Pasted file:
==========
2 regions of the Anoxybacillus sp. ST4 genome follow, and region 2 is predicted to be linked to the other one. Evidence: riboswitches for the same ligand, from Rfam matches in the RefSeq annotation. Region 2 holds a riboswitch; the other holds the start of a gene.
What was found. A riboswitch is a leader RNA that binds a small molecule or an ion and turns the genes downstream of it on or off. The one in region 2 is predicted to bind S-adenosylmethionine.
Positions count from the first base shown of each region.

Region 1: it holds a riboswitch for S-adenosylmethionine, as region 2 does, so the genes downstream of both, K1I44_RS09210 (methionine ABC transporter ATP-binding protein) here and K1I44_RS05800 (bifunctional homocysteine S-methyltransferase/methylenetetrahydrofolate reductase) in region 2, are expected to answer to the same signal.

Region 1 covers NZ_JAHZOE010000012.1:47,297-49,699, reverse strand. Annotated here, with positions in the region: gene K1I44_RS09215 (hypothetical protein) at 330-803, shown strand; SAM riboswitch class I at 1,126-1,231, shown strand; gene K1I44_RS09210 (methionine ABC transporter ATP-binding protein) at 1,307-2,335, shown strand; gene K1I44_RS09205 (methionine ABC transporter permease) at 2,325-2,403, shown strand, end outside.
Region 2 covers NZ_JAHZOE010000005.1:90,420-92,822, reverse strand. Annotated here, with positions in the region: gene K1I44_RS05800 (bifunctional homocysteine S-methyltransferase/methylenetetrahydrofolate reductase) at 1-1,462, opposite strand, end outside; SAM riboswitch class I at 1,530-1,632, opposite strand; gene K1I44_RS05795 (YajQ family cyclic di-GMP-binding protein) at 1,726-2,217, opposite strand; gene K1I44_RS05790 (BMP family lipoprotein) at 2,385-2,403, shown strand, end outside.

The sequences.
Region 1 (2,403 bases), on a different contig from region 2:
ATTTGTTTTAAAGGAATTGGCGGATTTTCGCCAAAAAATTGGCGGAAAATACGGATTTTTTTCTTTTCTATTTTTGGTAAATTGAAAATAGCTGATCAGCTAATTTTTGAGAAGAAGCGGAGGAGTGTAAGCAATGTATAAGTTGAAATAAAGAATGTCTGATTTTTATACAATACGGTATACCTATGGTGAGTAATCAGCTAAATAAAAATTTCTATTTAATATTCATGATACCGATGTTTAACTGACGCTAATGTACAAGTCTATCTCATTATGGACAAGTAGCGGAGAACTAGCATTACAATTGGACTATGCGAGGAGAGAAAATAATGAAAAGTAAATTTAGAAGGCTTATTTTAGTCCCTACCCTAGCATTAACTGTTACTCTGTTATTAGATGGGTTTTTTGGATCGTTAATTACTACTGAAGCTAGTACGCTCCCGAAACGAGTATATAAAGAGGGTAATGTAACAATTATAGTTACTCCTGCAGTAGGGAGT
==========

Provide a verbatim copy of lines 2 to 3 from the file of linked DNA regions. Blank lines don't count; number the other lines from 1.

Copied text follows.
What was found. A riboswitch is a leader RNA that binds a small molecule or an ion and turns the genes downstream of it on or off. The one in region 2 is predicted to bind S-adenosylmethionine.
Positions count from the first base shown of each region.